And if we are talking about increasing our potential to cause harm, then driving while under the influence is not even at the top of the list. For example, the seemingly benign activity of operating the radio while driving—something we all do—was reported by the National Highway Traffic Safety Administration to have been the cause of 66% or 28,380 of the 43,000 fatal car crashes in 2002. And that is just one example of the many activities that are arbitrarily deemed “okay” that distract us while driving and increase our potential to cause harm. Others could be having more than one person in the car, having a car which can drive very fast, driving a car with summer tires in the winter months, driving an old car, driving for more than a couple hours at a time, and the list goes on and on. Like driving under the influence, if one of these things can be proven to have directly caused an accident, then you should be at fault and have to defend yourself in a court of law. The problem with accepting actions which produce no victims as crimes is that it opens the door to further arbitrary government action.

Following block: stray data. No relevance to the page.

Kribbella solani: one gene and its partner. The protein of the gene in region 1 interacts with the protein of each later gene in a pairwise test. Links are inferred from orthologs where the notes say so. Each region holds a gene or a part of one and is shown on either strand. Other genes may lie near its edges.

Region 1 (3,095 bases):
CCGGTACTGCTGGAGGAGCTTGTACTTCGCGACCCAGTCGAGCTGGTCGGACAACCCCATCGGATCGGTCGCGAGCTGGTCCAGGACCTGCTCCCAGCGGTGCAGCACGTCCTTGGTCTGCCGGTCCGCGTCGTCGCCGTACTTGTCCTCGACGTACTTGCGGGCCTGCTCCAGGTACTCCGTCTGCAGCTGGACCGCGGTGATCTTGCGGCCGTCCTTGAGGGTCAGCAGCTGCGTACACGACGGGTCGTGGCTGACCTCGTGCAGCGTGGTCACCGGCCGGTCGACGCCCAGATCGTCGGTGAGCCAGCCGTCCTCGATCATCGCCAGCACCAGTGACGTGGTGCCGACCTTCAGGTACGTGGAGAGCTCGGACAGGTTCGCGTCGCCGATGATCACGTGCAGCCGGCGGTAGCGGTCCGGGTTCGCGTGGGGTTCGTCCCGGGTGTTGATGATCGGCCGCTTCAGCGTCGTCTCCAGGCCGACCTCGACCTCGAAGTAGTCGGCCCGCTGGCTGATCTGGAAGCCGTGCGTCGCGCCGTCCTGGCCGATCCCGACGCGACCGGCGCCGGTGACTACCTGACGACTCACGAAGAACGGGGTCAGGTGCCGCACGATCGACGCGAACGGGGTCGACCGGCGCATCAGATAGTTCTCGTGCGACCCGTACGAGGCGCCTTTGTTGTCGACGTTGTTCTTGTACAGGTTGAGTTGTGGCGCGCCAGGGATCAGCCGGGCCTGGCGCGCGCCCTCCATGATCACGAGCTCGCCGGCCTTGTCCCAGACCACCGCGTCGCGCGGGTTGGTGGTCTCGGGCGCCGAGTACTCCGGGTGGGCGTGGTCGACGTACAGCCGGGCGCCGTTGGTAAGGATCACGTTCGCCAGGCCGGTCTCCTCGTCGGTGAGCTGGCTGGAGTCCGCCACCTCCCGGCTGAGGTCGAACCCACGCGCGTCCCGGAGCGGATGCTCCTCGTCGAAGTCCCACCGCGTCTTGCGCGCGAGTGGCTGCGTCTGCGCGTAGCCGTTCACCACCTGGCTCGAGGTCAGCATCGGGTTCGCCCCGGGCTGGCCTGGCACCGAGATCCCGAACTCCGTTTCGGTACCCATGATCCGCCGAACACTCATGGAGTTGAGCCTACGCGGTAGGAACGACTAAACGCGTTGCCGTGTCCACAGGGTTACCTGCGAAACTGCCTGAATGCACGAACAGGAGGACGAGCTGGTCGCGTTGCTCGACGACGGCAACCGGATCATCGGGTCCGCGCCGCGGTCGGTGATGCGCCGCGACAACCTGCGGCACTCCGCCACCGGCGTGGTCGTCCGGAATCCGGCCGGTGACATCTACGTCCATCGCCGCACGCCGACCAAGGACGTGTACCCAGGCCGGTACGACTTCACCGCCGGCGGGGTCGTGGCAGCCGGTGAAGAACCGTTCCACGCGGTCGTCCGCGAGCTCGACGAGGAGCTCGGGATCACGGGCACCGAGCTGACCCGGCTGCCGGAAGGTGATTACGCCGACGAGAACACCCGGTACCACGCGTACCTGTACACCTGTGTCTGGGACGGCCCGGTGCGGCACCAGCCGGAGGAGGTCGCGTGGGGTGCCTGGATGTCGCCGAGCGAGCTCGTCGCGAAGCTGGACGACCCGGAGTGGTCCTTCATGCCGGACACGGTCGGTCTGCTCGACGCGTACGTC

The fact of the matter is that this is just another instance of the government usurping personal responsibility. Unless there has been an offense committed, meaning unless there is a victim and a violation of that victim’s rights proven in a court, it is not the business of the state to get involved. The primary defense should be one’s friends and family. The now commonly heard adage of “friends don’t let friends drive drunk” should be, and largely is currently, the primary obstacle to drinking and driving. If a cop is patrolling a road and sees a car swerving and driving erratically, then his first instincts (as our public servant) should be to pull it over and see what the problem is. If the person is visibly impaired, then the cop should proceed to make sure there have been no damages done to persons or property in the area that may be attributed to the driver, and should either drive the person home or take the person to the police station in order for him to sober up. People should not drive drunk, and if they are found to be doing so, then the cop should do his job and protect both other drivers and the drunk driver by getting the latter off the road. Friends, family, respectful and helpful cops, and education at a young age about the dangers and stupidity of drunk driving are the ways we will fight this issue. That is how we are to create a culture in which people do not accept others driving drunk and in which they themselves don’t even think to drive if they feel they are too impaired to do so. As with everything in life, personal responsibility and responsibility for those you care about is critical and, in my view, is the solution to this problem.